Sean Wensley is senior veterinary surgeon for communication and education at PDSA and a member of the Companion Animal Welfare Council; he is a trustee of the BVA Animal Welfare Foundation and a committee member of the BVA Ethics and Welfare Group.
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What made you decide to join PDSA?
In 2008 PDSA launched its ongoing awareness-raising campaign, ‘Long Live Pets’, which communicates key issues in companion animal health and welfare to the pet-owning public. I am enthusiastic about the contribution that education and awareness can make to many issues and I joined at this time to help craft and deliver the charity's messages.
How did you get to where you are today?
I grew up exploring the dunes and pine woods of the Sefton coast, finding red squirrels, natterjack toads, bee orchids, barn owls and so on. I naturally became interested in ecology, evolution and the place of our own species in the world, and my interests in conservation and animal welfare followed. After qualifying from Liverpool, I obtained a Masters in animal welfare. My first job – companion animals and exotics – was fantastic, with wonderful, supportive staff. A period spent as a locum allowed me to pursue other animal welfare interests, including projects abroad.
How do you spend a typical day?
I work closely with colleagues in veterinary PR, planning key messages, or contributing a veterinary perspective to animal-related stories in the media. I might participate in a local radio programme or television news bulletin to raise awareness of a disease outbreak, such as parvovirus, which our PetAid hospitals have reported. Alternatively, we may be running a high-profile nationwide campaign. In 2009, these addressed issues such as pet obesity, the problems associated with inappropriate pet choices and husbandry-related problems facing pet rabbits. We reach audiences of millions and constantly direct existing and prospective pet owners to their local vet for further information.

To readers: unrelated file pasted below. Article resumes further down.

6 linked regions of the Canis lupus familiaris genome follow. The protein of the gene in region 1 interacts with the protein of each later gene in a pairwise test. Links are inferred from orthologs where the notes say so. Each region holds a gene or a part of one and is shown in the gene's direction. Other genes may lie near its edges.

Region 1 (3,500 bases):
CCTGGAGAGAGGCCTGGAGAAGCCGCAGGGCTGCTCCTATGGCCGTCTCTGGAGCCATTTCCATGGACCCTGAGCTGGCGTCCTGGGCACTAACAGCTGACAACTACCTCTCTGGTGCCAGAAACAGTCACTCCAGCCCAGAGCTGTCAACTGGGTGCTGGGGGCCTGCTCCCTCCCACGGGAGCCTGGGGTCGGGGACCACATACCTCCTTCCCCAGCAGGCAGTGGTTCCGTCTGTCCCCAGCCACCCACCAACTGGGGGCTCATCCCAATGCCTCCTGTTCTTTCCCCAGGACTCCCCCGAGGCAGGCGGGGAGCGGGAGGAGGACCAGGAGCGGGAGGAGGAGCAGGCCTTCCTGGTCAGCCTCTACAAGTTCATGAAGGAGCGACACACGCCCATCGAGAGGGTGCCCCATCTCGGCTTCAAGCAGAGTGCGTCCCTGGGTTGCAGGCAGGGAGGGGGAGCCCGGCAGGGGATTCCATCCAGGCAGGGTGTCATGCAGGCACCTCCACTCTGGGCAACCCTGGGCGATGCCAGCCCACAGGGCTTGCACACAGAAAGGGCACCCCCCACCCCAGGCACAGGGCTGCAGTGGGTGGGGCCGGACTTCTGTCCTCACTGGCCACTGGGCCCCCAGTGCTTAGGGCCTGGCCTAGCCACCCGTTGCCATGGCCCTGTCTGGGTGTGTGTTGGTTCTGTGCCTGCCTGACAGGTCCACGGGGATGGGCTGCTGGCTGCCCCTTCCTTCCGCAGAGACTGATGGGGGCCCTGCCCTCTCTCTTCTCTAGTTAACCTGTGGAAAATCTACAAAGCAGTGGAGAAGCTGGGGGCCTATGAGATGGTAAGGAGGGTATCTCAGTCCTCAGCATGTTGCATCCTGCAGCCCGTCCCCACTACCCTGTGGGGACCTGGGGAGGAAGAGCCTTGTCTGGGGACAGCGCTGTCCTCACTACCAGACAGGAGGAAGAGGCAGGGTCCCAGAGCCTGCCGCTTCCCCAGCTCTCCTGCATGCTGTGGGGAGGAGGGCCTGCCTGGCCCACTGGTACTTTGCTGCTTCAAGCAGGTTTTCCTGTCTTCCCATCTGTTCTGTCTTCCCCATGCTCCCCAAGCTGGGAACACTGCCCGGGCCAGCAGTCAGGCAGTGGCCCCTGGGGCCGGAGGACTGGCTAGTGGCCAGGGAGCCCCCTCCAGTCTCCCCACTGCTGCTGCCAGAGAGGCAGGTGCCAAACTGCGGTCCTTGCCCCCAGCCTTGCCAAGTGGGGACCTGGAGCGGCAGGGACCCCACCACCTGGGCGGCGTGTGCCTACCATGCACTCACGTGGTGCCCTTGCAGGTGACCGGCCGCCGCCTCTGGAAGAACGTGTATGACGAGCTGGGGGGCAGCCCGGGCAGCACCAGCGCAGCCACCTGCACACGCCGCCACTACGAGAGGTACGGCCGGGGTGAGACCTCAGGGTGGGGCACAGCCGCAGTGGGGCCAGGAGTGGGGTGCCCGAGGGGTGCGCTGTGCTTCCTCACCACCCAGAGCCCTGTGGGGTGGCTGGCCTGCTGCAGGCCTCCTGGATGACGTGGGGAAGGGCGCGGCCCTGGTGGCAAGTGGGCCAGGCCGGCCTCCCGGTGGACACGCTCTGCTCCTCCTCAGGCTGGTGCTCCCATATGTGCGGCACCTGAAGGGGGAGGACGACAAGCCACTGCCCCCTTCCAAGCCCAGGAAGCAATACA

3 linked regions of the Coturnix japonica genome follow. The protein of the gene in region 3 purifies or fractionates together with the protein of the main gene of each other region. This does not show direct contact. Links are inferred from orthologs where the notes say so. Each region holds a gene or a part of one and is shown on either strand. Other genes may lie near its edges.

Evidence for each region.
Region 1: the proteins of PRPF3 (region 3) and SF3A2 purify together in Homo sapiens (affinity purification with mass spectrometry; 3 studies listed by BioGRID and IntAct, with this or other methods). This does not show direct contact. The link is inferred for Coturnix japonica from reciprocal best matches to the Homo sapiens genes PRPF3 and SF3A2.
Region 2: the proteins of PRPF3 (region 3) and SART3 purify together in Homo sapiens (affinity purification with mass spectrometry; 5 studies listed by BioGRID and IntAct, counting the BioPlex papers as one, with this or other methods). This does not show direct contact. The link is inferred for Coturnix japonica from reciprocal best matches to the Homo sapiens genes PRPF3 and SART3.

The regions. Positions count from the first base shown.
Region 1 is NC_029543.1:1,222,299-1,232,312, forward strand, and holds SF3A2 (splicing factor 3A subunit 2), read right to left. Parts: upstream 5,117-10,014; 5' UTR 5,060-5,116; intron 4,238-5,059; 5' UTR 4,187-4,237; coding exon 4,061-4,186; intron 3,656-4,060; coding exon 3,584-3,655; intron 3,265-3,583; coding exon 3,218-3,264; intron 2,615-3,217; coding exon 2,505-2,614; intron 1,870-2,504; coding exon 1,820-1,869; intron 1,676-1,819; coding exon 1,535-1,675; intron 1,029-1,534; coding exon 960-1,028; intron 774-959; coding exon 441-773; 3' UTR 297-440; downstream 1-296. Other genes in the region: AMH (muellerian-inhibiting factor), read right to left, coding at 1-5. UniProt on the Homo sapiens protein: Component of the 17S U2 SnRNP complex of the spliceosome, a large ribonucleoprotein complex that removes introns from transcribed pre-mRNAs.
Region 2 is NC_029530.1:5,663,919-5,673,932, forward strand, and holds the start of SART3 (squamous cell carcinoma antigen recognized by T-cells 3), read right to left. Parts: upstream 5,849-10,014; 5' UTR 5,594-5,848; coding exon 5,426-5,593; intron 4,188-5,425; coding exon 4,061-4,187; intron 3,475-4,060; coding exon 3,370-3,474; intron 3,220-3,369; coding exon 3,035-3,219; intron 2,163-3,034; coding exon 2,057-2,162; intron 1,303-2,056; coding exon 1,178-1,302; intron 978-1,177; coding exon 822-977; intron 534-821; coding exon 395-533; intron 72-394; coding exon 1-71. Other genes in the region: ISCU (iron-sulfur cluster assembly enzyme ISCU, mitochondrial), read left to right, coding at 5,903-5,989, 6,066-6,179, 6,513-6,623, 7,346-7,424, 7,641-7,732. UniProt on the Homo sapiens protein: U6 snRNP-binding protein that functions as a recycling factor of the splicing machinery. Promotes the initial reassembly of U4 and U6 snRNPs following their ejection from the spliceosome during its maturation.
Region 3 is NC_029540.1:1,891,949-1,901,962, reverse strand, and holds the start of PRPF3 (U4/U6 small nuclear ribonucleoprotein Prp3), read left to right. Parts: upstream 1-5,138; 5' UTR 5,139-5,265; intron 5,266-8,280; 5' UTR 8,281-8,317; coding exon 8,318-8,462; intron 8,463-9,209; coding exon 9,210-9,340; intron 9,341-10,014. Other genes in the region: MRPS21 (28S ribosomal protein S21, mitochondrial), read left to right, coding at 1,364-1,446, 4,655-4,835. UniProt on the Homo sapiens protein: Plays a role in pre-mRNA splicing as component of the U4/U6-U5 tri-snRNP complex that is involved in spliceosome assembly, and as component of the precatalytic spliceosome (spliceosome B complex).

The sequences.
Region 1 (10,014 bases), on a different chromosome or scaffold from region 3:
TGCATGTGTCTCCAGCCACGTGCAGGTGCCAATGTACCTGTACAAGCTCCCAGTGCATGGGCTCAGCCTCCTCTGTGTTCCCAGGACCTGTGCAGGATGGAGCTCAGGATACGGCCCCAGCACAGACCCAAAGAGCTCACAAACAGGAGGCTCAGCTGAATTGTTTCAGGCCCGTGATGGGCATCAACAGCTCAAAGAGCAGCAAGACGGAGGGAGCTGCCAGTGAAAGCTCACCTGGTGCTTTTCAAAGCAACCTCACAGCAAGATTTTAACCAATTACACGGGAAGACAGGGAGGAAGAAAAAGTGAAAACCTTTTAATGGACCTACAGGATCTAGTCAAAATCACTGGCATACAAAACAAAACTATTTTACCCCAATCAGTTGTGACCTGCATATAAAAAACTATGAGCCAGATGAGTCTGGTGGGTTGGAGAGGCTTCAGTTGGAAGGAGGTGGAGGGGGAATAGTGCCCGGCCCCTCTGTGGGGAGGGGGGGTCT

What do you like about your job?
Being able to communicate to large numbers of pet owners on health and welfare issues affecting thousands of animals. I enjoy being able to contribute to topics that are important to me, with the backing and evidence base that a large veterinary charity provides.
What do you not like?
It is said that ‘today's news is tomorrow's chip paper’. Raising awareness is an important starting point, but sustained activity and other, collaborative approaches are necessary.
A lack of coordinated animal welfare surveillance in this country is frustrating; without reliable measures it can be difficult to identify priority issues and assess what impact is being made.
Why is your job important?
Improving animal welfare is important, because the vast majority of animals that humans derive benefits from can think, feel and suffer. Animal welfare science is providing the evidence for this, and is shaping our ethical attitudes towards animal use. Vets need to be exposed to this science and the ethical questions it prompts, and lectureships at some of the UK vet schools, funded by the BVA Animal Welfare Foundation, have been invaluable in this respect.
What's the best piece of advice you were ever given?
A past BVA president advised me that those with a strong interest in animal welfare should act as ‘a thorn in the profession's side’. I have thought about this at times when I may have hesitated to offer a view.
What is your proudest moment?
Like many colleagues, I wanted to become a veterinary surgeon from a young age, so qualifying was an unforgettable moment. My proudest moment since then was representing the veterinary profession in Europe, lobbying to end the unsustainable and inhumane trade of wild-caught birds in to the European Union, which was banned in 2007.
What was your most embarrassing moment?
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